Category Archives: npar

“Pearl” at SIGGRAPH 2016

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Pearl will have a big presence at SIGGRAPH this year! We’re doing our making-of presentation in a Production Session on Sunday, July 24th from 10:45-12:15, and showing it on the Vive in the VR Village all day from Sunday through Thursday. Pearl will also be shown at the Appy Hour event on Wednesday, July 27th from 5-7 pm.

I’ll only be there Sunday-Tuesday, but I’m sure looking forward to it!

More press about “Pearl”

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Banana Frog, June 2: The Making of Google Spotlight Stories’ Short Film: Pearl

Nerd Reactor, June 2: Patrick Osborne on ‘Pearl’ VR-animated short and life after Disney

Cartoon Brew, June 1: Nine Can’t-Miss Events at Annecy 2016

iAnimate Podcast, May 31: Interview with Animator & Director Patrick Osborne

Fast Company Design, May 27: Don’t Be Surprised If Google’s New Animated Short Wins an Oscar

Beyond the Cartoons, May 22: Patrick Osborne’s ‘Pearl’ Launched at Google I/O Conference

 

“Pearl” goes live today!

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The short I’ve been working on for the past year finally goes live today! It should play nicely on any iPhone, iPad or Android device made in the past few years. Here are all the ways to see it:

If you’re on iOS: download the Google Spotlight Stories app.
If you’re on Android: visit Google Spotlight Stories using the YouTube app.

(If you’re on a desktop computer or older device, fear not: you can still see Pearl, as a non-interactive 360º video. But the experience is made for mobile, so that’s really the best way to see it.)

Whatever device you’re using, I recommend plugging in your very best pair of headphones so you can enjoy the 360º ambisonic sound and music!

 

Some great press about “Pearl”

It’s been wonderful to watch people react to “Pearl” as we take it out on tour. Here are some of the nice reviews and interviews that have come out since our debut at Tribeca:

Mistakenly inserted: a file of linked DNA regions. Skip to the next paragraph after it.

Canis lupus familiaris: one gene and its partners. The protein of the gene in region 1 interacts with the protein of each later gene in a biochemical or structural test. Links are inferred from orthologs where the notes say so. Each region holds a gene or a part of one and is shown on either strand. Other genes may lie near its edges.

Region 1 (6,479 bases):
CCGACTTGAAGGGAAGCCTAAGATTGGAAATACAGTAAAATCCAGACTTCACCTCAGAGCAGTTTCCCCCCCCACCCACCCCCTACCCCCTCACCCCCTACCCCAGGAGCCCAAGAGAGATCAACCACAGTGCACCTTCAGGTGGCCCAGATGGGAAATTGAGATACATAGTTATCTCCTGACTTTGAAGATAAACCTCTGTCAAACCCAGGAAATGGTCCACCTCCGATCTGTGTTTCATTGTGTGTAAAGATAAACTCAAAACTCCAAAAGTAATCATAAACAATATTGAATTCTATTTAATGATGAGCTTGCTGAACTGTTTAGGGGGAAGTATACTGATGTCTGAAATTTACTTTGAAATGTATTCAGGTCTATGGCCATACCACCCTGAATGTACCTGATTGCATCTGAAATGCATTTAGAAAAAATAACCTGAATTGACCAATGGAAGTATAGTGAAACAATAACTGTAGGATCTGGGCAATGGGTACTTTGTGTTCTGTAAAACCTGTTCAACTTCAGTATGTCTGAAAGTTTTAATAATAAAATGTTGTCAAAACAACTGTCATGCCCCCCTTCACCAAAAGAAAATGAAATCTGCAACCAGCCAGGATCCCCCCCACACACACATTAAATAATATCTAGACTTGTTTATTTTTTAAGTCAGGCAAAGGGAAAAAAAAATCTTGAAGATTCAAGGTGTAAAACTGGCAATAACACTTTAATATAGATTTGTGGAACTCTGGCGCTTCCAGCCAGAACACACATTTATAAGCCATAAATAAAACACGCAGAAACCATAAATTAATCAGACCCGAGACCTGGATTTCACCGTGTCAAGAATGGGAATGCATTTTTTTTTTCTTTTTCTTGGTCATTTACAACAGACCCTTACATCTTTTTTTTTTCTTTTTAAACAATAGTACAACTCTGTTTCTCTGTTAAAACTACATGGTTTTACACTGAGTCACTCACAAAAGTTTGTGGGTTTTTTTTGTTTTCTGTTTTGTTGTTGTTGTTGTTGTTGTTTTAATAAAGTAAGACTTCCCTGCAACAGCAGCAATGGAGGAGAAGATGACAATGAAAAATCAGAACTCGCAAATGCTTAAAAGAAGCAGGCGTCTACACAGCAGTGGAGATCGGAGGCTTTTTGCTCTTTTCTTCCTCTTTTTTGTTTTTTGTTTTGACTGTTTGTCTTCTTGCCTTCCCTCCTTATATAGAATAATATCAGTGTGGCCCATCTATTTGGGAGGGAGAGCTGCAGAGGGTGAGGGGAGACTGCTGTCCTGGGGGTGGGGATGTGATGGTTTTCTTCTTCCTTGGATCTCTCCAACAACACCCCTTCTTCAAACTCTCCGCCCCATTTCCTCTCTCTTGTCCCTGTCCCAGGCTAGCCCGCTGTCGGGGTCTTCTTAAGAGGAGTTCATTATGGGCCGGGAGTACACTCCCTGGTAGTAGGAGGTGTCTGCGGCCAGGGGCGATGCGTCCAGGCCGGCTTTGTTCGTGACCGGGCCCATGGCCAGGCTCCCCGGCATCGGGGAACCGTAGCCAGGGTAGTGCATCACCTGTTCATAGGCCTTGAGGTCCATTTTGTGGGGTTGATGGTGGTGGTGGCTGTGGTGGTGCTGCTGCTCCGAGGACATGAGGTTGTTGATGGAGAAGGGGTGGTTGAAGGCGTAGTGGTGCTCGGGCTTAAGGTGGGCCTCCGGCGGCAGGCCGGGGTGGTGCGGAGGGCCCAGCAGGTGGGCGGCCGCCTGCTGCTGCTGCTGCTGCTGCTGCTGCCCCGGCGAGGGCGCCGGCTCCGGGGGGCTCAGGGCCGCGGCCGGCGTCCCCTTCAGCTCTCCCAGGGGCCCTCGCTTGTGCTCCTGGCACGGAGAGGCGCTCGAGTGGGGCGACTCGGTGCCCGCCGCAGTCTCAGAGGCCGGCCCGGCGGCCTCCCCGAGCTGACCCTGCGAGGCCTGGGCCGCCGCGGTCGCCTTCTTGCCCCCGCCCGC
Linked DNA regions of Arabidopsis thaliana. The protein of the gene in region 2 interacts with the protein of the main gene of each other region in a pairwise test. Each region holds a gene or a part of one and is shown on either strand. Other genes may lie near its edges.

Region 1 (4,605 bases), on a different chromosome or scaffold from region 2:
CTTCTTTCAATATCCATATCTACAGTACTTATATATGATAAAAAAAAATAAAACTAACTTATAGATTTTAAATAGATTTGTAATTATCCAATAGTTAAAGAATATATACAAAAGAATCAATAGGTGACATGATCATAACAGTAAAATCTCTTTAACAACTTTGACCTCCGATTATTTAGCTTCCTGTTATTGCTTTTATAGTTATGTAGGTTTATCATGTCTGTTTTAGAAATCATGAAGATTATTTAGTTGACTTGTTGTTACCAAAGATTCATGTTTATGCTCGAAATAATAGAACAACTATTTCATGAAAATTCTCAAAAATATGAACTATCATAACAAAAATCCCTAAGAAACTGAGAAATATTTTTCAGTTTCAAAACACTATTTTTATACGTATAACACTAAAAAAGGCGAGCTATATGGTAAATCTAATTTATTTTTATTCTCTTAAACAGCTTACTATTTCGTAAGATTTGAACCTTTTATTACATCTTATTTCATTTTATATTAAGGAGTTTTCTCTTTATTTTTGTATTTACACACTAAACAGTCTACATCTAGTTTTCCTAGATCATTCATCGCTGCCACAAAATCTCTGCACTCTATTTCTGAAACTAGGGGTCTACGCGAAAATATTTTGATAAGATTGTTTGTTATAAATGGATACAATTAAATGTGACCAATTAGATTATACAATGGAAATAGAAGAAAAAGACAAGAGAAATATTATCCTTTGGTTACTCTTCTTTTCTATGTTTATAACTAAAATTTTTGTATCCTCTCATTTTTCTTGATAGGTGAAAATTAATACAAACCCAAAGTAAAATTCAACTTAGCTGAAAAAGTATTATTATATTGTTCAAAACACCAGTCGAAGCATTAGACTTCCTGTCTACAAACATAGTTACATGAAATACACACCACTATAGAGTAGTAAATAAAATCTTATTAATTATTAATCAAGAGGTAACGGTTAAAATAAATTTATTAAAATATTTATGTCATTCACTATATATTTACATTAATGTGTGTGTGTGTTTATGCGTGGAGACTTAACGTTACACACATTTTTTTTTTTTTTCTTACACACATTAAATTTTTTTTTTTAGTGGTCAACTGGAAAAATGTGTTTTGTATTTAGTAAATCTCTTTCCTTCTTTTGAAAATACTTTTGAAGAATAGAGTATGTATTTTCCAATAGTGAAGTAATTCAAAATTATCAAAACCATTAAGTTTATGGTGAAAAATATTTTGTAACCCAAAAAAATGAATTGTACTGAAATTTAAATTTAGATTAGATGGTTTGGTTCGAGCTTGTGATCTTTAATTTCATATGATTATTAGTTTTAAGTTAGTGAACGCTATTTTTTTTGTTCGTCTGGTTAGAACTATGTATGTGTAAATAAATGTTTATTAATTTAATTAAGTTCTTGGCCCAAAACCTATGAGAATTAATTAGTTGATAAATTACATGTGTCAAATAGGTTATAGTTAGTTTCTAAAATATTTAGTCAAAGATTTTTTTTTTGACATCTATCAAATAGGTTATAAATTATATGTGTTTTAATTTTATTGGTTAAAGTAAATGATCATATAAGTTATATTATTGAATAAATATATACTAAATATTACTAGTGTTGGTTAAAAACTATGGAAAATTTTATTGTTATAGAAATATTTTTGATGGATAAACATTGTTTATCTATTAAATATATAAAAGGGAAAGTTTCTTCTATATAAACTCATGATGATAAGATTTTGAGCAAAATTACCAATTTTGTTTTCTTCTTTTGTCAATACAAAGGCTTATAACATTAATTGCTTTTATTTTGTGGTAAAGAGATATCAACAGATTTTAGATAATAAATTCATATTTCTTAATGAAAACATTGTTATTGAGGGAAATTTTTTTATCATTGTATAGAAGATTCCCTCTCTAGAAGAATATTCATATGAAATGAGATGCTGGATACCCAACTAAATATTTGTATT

USA Today USA Today, May 17: Google to show off animated VR short at I/O

Cartoon Brew, May 14: Observations from the VR Front: ‘Pearl’, ‘Invasion!’, and ‘Allumette’

Filmmaker Magazine, April 22: Tribeca 2016: Patrick Osborne on Winning an Oscar and his Animated VR Piece Pearl

The Verge, April 22: The best virtual reality from the 2016 Tribeca Film Festival

The Verge, April 21: The brains behind Pearl on bringing Google’s new Spotlight Story to Tribeca

Inverse, April 18: Google’s VR Film ‘Pearl’ Combines Disney Charm and Cutting Edge Tech

Variety, April 16: Google Shows Off First Spotlight Story on HTC Vive at Tribeca

“Pearl” to premiere at Tribeca Film Festival

A scene from "Pearl".
A scene from “Pearl”.

News is finally starting to come out about the project I’ve been working on for the past year at Google Spotlight Stories. It’s an interactive 360º story, directed by Patrick Osborne, called “Pearl”. We’re simultaneously making a 2D film version of the story, which will have its world premiere at the Tribeca Film Festival on Sunday, April 17th at 6pm.

It’s been an amazing experience so far, full of exciting artistic and technical challenges, and it’s opened my mind to some astonishing new things. I’ll post more about it when we’re done, but in the meantime, Cartoon Brew has a nice writeup with some images from the show. And if you’re in New York that weekend, swing by and say hi!

Inceptionism and learning envy

Inceptionist squirrel is watching you!
Inceptionist squirrel is watching you!

A few days ago the image above started going around the social networks, attributed to “a friend working on AI”. Apparently a deliberate leak, now we know where it came from: a research group at Google working on neural networks for image recognition. Their research is worth reading about, and the images are fascinating: Inceptionism.

I have to admit, machine learning makes me jealous. Why does the machine get to do the learning? Why can’t I do the learning? But projects like this make me feel a little better. When the black box opens and we see the writhing mass inside, we get to learn how the machine does the learning. Everyone wins.

And the machines still have some catching up to do. As soon as I saw the amazing gallery of inceptionist images, I recognized the “inceptionist style” from the mysterious grey squirrel. Could a neural network do that?